The railway between the two cities is expected to be extended eventually to Kyakpyu and Mandalay. The idea of a railway system across the length and breadth of Burma is not new. The British Raj in India initiated plans to build such a railway system but never had the resources to proceed. The railway and associated road and industrial zones are expected to become part of a massive China-Burma Economic Corridor, not unlike the China-Pakistan Economic Corridor. If the Gwadar port is the crown jewel of the CPEC, a planned deep sea port at Kyaukpyu acquires a similar status in the CBEC. In November 2018, Chinese companies signed the contract to develop a US$1.5 billion port at Kyaukpyu.

Further south is China’s game-changing Kra Canal, a proposed waterway connecting the Andaman Sea to the Gulf of Thailand. The idea of a canal cutting across the Thai-Malay isthmus to link the two seas on its flanks and bypass the Malacca Strait has been debated for nearly a century. But considerations of cost have long prevented anyone embarking on it. But China perhaps has the ambition and resources to get it done. Beijing certainly appears to have persuaded Bangkok to start exploring the possibility. Taken together these projects are bound to dramatically raise China’s economic profile in the Andaman Sea. India which had all the geographic advantages in the Bay of Bengal and the Andaman Sea is now scrambling to catch up.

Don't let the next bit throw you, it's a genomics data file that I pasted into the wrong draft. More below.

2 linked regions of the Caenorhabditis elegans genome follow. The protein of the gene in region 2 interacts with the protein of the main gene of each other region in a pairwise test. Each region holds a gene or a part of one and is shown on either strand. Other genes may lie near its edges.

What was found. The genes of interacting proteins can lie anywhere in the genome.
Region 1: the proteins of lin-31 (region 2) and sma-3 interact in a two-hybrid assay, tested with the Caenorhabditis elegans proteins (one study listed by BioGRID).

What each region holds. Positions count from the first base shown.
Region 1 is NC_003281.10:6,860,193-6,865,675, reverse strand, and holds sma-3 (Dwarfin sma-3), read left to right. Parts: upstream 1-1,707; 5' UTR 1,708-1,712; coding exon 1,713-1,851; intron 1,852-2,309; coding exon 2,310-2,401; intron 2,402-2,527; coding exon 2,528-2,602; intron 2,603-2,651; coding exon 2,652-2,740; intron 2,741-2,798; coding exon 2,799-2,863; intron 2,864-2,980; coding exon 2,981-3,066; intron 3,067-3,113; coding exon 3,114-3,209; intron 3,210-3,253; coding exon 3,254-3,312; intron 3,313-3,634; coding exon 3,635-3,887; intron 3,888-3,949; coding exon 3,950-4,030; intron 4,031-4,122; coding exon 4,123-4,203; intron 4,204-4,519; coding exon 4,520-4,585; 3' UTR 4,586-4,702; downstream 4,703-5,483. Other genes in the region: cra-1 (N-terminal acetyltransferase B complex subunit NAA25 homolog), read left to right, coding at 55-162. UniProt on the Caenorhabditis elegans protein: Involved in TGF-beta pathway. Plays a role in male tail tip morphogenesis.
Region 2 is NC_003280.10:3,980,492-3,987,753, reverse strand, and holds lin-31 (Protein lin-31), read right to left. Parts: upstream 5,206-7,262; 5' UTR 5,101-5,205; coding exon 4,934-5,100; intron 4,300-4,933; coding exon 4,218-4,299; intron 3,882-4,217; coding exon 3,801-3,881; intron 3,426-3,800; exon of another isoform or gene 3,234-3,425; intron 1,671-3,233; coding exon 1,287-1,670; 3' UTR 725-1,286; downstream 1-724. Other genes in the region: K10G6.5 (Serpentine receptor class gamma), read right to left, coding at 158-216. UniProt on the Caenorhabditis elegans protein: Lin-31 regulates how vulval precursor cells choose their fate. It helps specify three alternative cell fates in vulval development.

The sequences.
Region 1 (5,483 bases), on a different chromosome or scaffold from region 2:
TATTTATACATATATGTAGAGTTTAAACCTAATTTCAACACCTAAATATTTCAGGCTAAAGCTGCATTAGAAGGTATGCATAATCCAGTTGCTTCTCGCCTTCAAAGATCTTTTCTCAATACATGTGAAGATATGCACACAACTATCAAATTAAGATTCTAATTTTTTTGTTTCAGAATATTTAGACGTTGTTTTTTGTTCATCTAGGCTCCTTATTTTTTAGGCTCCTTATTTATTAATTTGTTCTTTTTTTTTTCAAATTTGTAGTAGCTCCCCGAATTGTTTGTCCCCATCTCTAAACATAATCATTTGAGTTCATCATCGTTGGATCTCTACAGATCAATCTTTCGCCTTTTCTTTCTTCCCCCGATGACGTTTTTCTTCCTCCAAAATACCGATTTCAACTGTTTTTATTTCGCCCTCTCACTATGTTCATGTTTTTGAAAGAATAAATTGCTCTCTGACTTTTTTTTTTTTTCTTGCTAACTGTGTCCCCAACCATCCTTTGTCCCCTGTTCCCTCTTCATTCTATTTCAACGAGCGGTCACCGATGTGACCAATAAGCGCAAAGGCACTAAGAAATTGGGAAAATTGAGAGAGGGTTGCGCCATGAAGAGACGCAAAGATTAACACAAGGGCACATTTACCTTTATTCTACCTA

In 2015, Indian Prime Minister Narendra Modi announced an ambitious plan to transform the islands into India’s ‘first maritime hub’ with a focus on developing ports, shipping infrastructure and tourism. After decades of keeping the islands off limits to the world, Delhi is now eager to bring in domestic and foreign investors into the islands and liberalize the visa regime. Until now the balance between environmental preservation, tribal welfare, national security and economic development was totally skewed in favour of isolating the islands. Delhi is now finding a new balance between the multiple considerations. That Allen Chau has been able to sneak into the North Sentinel Island and the mounting objections of the green groups against Delhi’s plans for developing the island chain underlines the tough task ahead for India.